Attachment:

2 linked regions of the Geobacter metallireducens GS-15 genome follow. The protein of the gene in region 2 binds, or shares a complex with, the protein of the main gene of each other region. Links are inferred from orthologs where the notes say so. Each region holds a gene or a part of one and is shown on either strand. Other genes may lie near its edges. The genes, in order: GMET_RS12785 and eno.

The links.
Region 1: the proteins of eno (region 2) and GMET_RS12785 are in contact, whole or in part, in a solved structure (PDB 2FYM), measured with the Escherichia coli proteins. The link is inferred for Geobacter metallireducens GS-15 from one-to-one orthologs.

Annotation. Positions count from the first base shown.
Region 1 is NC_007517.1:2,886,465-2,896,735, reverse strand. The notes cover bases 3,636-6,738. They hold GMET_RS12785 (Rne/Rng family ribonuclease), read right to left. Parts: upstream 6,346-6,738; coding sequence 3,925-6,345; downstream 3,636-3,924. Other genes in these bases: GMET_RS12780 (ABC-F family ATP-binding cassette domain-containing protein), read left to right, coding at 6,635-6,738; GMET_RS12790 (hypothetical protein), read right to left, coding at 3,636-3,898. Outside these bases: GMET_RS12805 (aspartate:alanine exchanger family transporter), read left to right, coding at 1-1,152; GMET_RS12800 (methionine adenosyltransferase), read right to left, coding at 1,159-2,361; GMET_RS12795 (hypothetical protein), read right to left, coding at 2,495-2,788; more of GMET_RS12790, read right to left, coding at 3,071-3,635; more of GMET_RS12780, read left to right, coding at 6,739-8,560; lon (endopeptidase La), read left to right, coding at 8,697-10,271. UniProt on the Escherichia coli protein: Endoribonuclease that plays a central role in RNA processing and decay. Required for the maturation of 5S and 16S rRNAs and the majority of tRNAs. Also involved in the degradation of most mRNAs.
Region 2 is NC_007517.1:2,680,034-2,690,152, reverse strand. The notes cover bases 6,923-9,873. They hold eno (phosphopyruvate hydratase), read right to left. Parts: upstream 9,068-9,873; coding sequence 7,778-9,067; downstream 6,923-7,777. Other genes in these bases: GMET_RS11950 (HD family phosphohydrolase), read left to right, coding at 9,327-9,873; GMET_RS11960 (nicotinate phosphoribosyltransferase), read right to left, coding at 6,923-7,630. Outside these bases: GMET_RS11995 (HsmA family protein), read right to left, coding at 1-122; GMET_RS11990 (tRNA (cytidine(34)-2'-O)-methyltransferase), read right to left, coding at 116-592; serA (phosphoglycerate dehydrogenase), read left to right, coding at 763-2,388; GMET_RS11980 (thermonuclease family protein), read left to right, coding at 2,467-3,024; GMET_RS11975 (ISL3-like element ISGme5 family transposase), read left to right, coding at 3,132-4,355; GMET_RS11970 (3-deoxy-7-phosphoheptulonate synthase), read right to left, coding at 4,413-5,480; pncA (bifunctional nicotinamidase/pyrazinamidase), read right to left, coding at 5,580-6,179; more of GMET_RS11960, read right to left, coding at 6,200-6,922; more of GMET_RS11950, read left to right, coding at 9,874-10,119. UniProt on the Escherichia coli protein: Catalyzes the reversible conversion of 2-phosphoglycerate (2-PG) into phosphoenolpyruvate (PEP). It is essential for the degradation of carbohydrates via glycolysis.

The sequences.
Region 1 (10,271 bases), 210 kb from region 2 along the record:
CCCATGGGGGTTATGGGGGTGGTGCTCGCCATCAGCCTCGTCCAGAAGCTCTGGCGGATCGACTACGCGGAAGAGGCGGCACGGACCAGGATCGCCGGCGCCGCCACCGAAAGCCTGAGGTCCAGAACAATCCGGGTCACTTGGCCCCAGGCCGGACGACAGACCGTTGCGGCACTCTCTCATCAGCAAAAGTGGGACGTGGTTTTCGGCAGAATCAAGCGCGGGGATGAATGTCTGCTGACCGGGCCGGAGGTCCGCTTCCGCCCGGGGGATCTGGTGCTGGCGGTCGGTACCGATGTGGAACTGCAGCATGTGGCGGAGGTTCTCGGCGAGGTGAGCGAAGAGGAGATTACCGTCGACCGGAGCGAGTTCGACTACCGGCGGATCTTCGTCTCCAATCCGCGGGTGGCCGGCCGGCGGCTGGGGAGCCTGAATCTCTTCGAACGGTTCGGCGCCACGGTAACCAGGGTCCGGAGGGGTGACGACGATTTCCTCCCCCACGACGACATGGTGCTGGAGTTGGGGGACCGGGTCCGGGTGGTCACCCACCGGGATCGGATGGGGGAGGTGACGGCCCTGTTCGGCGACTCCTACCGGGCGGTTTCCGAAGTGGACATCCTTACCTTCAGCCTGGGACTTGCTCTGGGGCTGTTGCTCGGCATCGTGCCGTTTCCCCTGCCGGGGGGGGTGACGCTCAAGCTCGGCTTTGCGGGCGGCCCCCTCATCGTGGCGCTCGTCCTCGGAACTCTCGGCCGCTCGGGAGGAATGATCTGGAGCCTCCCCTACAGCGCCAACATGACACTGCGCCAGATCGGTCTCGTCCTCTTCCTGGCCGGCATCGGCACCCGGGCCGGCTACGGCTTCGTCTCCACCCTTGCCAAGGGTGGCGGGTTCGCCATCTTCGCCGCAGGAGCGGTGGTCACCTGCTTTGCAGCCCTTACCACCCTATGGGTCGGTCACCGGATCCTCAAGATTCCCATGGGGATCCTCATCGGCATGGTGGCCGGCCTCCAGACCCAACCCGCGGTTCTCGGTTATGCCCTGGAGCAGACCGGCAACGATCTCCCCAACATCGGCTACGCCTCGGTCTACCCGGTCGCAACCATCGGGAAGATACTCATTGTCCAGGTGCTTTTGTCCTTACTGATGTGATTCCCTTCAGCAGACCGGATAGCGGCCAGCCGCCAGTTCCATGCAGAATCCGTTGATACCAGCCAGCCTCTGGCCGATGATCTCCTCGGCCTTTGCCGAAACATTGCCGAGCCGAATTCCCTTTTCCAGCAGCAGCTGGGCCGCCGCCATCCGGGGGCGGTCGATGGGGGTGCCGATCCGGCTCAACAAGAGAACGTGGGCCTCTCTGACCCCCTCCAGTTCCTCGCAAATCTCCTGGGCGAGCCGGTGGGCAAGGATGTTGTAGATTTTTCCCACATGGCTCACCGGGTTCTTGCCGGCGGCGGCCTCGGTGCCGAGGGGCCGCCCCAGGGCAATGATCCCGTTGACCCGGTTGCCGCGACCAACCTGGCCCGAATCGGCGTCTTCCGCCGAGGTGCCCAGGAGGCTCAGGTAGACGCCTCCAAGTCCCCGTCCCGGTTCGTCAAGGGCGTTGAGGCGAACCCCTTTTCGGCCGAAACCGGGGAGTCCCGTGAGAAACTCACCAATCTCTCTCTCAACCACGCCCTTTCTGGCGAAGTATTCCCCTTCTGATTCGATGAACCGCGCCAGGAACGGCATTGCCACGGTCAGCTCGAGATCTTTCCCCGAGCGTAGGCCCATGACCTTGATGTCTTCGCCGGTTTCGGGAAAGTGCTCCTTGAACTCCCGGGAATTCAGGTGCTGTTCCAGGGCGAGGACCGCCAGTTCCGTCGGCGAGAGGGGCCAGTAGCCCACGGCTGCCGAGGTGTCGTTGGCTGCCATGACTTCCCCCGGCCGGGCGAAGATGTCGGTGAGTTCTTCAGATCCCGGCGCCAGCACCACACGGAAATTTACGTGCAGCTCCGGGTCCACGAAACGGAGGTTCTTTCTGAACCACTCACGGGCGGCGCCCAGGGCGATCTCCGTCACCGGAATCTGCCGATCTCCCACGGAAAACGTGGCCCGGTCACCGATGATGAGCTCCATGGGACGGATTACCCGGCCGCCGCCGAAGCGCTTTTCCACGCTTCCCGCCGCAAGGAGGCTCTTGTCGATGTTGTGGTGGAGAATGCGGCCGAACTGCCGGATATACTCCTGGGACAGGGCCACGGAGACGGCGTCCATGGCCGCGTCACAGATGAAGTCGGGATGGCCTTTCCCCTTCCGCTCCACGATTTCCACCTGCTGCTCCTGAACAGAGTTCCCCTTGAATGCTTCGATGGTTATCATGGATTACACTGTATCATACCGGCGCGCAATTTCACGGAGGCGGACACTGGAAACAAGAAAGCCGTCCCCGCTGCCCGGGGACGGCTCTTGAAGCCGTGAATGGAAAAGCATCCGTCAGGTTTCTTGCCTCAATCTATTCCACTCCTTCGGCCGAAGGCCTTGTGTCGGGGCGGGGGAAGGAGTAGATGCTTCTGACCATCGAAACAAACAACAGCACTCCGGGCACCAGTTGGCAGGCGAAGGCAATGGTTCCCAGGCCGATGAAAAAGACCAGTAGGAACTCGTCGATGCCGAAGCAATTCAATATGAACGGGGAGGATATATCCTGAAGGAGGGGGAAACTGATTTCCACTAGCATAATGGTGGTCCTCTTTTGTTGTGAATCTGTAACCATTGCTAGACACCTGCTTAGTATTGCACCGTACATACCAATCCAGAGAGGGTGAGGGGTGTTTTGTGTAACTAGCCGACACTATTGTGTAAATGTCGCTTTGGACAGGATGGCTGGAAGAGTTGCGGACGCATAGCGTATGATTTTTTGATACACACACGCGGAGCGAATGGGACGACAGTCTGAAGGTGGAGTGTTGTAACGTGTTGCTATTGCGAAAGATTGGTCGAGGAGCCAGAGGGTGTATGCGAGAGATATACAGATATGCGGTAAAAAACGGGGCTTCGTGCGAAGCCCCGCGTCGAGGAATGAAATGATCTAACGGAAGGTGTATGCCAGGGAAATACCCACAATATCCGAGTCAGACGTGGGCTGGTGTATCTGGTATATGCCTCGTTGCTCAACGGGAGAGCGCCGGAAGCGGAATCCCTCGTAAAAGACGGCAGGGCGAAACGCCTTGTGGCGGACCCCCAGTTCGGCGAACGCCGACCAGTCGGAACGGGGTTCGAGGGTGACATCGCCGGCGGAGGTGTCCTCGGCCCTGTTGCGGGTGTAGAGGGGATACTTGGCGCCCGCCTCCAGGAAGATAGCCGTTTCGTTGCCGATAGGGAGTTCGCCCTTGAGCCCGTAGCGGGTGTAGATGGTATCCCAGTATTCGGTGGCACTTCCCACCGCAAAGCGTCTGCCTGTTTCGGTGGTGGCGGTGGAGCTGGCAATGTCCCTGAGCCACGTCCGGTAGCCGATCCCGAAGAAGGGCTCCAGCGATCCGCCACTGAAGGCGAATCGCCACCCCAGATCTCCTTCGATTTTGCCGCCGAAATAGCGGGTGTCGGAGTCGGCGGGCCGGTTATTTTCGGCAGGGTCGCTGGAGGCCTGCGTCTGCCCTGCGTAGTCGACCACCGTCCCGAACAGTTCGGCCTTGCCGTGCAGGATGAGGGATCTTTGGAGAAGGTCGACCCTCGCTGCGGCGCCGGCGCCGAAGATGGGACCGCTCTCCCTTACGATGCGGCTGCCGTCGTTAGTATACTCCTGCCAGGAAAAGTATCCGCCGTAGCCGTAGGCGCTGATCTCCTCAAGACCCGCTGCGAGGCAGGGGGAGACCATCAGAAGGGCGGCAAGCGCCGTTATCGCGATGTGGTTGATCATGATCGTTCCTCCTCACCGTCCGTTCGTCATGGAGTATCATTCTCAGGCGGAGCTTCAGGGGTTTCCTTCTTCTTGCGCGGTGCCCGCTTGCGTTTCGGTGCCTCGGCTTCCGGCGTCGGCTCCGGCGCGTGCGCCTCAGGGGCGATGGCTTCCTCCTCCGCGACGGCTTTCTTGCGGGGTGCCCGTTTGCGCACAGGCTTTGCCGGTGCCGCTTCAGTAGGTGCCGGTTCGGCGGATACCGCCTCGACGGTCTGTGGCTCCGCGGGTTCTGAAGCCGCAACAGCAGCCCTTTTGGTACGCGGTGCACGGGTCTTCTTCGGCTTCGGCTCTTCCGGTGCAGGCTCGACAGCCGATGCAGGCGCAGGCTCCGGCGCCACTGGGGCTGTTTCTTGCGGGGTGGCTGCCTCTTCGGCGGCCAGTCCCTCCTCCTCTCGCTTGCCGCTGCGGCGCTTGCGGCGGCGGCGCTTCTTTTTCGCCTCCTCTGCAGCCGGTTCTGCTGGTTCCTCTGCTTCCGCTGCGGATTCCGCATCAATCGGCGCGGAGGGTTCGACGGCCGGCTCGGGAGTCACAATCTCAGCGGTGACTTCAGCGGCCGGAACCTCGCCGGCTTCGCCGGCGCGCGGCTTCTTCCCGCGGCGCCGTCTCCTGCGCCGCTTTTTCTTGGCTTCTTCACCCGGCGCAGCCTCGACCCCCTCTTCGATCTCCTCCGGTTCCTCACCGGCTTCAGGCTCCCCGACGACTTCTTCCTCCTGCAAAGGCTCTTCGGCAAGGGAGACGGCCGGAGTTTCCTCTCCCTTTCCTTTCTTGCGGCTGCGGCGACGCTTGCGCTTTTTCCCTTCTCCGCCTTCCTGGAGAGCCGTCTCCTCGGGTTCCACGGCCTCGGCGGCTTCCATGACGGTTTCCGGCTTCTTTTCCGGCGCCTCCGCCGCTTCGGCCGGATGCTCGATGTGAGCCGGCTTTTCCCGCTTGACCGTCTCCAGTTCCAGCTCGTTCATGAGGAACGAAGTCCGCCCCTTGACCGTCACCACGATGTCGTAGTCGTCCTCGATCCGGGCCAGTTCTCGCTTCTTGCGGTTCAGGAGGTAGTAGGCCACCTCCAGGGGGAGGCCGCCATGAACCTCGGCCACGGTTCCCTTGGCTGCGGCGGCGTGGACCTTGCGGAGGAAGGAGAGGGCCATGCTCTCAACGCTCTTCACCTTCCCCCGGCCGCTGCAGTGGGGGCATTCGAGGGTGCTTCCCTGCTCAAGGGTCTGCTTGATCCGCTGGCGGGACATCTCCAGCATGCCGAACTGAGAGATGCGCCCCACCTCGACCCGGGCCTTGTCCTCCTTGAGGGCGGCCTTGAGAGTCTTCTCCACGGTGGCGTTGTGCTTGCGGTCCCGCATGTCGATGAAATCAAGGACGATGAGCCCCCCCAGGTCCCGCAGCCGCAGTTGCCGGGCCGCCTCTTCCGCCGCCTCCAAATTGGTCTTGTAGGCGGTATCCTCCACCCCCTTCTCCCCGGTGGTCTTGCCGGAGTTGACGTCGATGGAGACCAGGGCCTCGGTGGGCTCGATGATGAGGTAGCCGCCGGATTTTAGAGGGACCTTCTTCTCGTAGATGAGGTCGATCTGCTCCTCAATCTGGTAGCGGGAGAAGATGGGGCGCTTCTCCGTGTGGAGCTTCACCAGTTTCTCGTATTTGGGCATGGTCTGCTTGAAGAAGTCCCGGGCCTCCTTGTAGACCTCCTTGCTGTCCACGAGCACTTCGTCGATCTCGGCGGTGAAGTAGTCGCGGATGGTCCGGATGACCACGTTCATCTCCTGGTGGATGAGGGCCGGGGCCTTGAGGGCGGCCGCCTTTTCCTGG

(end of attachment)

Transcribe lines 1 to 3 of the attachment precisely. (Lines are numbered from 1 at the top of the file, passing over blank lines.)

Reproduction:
2 linked regions of the Geobacter metallireducens GS-15 genome follow. The protein of the gene in region 2 binds, or shares a complex with, the protein of the main gene of each other region. Links are inferred from orthologs where the notes say so. Each region holds a gene or a part of one and is shown on either strand. Other genes may lie near its edges. The genes, in order: GMET_RS12785 and eno.

The links.
Region 1: the proteins of eno (region 2) and GMET_RS12785 are in contact, whole or in part, in a solved structure (PDB 2FYM), measured with the Escherichia coli proteins. The link is inferred for Geobacter metallireducens GS-15 from one-to-one orthologs.